At Chimes Crane Hire, we are committed to the safety of our clients and to the reduction of risk factors that may occur during our operations.
Risks associated with mobile crane operations
Mobile crane operations may present a risk of injury to persons from:
- A. structural failure
- B. crane overturning
- C. contact or collision with other plant and structures and
- D. falling objects.
Structural failure may include the failure of any crane component, such as the boom, jib, hydraulic rams or wire rope. A mobile crane may suffer structural failure if the crane has been overloaded in the structural area of its load chart. Structural failure may occur without warning.
A mobile crane is likely to overturn if the crane has been overloaded in the stability area of its load chart. This may be influenced by a number of factors including:
- A. poor ground conditions such as unstable ground
- B. failure to use or fully extend outriggers or stabilizers
- C. failure to level the crane
- D. high wind conditions
Contact or collision with other plant and structures may occur where sufficient clearances are not maintained between the mobile crane and other plant and structures, such as other cranes, buildings and overhead power-lines.
Falling objects may result from erecting and dismantling activities, and the way loads are secured during lifting operations. Falling objects may present a risk of injury to workers and members of the public.
Load charts, also called rated capacity charts, identify what a crane is able to lift safely. Load charts must be written in English and use metric units. Where the crane has one main load chart, this should be fixed in the operator’s cabin in a clearly visible location. Where the crane has numerous load charts (e.g. for different boom and fly jib configurations), the charts should be kept in a book, folder or envelope in the operator’s cabin.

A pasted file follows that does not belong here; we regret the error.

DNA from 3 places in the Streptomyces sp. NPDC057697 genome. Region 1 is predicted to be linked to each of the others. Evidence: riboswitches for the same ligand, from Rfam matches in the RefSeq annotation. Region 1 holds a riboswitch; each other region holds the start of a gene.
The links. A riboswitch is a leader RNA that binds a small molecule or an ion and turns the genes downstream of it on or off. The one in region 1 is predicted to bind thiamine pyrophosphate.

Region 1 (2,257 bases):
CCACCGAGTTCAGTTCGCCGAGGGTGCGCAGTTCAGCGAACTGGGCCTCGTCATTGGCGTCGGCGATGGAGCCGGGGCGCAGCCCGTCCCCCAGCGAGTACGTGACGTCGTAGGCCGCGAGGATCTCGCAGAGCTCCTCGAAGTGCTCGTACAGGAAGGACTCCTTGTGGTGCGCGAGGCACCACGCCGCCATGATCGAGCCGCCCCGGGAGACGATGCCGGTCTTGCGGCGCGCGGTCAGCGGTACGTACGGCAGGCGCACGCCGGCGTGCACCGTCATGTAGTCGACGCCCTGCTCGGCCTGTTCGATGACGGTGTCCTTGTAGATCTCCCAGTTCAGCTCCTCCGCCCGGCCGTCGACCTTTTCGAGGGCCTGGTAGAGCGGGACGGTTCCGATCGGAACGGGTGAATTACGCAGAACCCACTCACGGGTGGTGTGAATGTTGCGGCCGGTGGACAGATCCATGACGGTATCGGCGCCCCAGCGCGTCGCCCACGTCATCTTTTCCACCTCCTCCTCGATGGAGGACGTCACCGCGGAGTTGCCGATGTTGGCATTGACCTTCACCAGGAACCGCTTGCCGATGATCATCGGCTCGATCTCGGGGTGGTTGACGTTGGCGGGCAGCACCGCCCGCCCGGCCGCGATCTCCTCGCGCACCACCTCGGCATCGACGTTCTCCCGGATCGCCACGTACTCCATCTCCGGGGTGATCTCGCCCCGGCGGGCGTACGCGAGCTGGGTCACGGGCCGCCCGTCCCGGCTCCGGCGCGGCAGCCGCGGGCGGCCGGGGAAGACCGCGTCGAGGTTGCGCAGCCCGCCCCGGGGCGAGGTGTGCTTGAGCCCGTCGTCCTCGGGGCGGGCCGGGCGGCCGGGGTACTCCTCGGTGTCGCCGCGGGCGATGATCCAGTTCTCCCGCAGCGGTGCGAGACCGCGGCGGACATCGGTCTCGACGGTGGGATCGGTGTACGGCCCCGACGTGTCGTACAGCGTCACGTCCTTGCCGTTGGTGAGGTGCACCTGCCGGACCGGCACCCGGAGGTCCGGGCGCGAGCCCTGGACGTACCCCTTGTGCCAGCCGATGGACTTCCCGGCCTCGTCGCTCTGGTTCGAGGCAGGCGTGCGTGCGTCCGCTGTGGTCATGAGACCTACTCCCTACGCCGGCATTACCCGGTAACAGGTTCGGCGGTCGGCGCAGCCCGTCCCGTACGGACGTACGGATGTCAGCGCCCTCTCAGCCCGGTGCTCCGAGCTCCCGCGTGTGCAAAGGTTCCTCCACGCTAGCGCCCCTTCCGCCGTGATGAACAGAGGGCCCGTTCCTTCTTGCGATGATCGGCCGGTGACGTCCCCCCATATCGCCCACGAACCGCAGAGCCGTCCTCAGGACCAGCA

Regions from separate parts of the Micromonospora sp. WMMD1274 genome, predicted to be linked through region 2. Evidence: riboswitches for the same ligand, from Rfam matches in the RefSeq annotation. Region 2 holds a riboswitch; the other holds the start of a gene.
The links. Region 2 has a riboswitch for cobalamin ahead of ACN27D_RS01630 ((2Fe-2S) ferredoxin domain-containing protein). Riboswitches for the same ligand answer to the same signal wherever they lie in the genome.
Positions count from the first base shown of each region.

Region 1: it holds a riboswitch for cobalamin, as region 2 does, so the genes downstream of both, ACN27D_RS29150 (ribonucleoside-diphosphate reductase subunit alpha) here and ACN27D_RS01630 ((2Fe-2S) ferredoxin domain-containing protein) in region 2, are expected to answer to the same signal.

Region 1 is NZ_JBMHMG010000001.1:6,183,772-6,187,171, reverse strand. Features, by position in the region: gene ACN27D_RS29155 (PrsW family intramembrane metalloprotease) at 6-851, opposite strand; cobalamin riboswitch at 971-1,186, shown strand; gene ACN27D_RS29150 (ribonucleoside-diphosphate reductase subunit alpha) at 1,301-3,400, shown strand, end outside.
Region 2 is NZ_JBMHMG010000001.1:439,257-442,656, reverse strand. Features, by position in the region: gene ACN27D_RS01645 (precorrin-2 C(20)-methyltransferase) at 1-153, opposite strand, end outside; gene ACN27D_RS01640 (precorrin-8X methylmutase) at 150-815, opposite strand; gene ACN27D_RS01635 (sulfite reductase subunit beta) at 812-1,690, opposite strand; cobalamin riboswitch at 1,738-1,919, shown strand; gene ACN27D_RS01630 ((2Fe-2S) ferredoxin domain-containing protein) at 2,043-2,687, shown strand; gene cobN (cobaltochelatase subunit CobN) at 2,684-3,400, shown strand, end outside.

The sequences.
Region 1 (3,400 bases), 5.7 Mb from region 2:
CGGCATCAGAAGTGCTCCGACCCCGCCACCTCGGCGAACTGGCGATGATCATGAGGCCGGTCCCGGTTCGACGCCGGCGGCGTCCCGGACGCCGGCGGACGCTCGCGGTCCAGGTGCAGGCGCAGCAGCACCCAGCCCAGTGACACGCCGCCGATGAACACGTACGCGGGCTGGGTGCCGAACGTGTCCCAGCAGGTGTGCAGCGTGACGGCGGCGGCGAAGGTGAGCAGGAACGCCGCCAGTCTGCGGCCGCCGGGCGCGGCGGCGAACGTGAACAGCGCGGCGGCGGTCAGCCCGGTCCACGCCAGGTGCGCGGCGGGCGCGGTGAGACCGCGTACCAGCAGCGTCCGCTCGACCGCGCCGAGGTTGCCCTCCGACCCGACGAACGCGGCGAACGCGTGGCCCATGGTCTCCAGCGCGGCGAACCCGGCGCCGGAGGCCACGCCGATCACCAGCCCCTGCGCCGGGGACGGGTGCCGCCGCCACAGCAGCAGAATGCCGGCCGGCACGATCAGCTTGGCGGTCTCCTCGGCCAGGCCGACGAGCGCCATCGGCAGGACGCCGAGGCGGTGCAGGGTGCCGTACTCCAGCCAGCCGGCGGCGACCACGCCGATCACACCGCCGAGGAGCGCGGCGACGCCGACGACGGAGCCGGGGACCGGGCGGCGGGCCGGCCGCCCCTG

Lifting should not take place unless the load charts are in the crane cabin. Although the crane’s load moment system may appear to be operating correctly, the load charts must be available to verify that the crane is not being overloaded.
The lifting capacity of a crane is limited by:
- A. structural strength when the working radius is small; and
- B. stability when the working radius is greater.
The load charts on most cranes have a bold line or shaded area dividing the chart into two segments. The divided segments shows the crane operator which capacities are limited by structural strength, and which are limited by stability.
Ratings above the line are based on structural strength, while the ratings below the line are based on the stability of the crane. If a crane is overloaded in the structural area of the load chart, a structural or mechanical component of the crane may fail. However, if the crane is overloaded in the stability area of the load chart, the crane may overturn.
The lifting capacities specified on a load chart must never be exceeded, except during testing of the crane by a competent person under controlled conditions.
On some mobile cranes, there may be numerous load charts for differing boom and counterweight configurations. The load charts may be complex and include numerous conditions that must be complied with to ensure the crane can safely lift a load. Two important factors that are often overlooked when reading load charts are:
- A. The need to subtract the mass of the hook block and lifting slings from the capacity of the crane at the particular radius, unless otherwise noted on the load chart. For example, if the load chart states the crane can lift 20 tonnes at a given radius, but the hook and lifting gear have a combined mass of one tonne, the load to be lifted cannot be greater than 19 tonnes. This issue becomes critical for heavier hook blocks and lifting gear (e.g. spreader beams).
- B. The need to subtract the mass of the fly jib from the capacity of the main hook when lifting from the main hook on the main boom with a fly jib attached to the boom head, unless this is allowed for and noted on the load chart. Capacities of the main boom are generally based on the fly jib being removed. If this issue is ignored, the likelihood of the crane overturning can be very high.
Read the entire guideline document by clicking on the link below.